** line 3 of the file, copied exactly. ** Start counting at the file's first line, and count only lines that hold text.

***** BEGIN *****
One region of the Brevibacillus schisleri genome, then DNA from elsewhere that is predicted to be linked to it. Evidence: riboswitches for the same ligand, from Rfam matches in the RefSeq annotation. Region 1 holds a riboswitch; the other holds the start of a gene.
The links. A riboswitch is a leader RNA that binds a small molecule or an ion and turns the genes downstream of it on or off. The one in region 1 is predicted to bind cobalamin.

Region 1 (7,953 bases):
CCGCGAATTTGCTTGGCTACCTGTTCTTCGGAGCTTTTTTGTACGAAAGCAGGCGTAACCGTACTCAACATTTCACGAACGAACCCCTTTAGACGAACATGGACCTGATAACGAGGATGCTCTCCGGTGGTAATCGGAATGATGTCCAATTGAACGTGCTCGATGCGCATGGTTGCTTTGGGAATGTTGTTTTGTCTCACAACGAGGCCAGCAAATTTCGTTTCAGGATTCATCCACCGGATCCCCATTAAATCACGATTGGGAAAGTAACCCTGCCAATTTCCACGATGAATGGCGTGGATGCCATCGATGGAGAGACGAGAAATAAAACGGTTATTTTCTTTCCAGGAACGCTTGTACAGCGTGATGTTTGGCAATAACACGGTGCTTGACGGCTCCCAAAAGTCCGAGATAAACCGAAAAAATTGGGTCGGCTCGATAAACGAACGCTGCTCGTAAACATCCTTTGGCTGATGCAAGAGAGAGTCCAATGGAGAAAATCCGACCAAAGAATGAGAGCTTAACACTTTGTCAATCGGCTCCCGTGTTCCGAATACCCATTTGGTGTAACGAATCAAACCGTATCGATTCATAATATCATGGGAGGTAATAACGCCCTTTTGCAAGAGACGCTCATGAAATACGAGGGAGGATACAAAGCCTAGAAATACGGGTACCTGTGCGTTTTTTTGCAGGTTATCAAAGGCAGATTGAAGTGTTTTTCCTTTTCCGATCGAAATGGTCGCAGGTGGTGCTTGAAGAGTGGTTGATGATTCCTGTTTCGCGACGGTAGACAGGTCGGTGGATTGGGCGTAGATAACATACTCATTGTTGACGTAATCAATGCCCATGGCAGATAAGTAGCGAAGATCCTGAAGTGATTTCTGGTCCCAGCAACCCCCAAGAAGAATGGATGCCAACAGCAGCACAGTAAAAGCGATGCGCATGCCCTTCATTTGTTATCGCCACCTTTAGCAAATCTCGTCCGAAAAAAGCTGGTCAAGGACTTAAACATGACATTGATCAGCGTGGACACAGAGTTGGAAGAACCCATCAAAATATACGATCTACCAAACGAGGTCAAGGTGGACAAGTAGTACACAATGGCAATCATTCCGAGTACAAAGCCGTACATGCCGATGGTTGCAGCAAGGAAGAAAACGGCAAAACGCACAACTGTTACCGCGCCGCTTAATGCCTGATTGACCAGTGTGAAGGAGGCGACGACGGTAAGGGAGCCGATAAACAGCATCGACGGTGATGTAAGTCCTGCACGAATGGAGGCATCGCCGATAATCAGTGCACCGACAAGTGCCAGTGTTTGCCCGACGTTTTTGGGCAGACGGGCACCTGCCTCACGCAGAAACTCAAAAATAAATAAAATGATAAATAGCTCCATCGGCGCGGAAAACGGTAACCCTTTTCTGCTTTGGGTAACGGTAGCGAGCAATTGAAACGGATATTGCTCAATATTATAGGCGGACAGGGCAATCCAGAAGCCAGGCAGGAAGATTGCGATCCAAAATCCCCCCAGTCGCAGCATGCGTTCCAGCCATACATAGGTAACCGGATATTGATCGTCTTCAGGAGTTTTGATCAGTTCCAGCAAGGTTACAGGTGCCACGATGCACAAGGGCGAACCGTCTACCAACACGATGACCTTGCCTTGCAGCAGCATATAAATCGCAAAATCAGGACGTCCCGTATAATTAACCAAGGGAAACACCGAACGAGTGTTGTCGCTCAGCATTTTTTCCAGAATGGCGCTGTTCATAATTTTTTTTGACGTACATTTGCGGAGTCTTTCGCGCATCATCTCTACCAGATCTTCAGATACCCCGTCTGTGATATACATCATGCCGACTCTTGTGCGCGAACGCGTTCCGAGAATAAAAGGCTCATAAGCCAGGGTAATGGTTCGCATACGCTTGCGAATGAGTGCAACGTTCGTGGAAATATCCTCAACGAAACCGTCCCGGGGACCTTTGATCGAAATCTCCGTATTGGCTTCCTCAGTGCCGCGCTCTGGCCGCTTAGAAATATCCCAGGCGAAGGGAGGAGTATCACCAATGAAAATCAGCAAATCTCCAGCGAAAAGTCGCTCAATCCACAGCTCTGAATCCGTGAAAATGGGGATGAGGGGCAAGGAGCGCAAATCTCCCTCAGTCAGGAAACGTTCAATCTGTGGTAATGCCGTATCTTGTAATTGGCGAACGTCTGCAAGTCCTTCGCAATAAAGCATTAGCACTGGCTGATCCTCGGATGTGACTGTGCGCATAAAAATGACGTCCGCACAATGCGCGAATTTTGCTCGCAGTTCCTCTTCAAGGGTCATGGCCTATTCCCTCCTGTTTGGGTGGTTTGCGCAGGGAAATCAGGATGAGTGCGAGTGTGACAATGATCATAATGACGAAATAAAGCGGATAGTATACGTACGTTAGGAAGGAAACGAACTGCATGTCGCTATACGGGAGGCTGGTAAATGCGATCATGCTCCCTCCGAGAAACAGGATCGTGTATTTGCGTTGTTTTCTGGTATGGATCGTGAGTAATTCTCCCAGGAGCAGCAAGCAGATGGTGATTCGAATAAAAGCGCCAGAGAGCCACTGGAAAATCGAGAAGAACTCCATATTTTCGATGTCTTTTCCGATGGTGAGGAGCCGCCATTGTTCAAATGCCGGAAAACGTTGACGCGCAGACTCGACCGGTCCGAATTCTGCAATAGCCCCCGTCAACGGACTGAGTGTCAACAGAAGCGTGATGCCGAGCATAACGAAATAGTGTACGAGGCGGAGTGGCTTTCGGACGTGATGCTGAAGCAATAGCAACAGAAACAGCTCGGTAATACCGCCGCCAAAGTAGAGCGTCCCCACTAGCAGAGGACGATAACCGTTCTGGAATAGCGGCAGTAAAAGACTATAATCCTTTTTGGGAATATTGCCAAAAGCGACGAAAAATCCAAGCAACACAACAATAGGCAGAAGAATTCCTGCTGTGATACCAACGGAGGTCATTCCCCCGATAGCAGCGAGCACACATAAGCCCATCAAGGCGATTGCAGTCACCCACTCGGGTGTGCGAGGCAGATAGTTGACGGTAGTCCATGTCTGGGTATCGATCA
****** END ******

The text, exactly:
Region 1 (7,953 bases):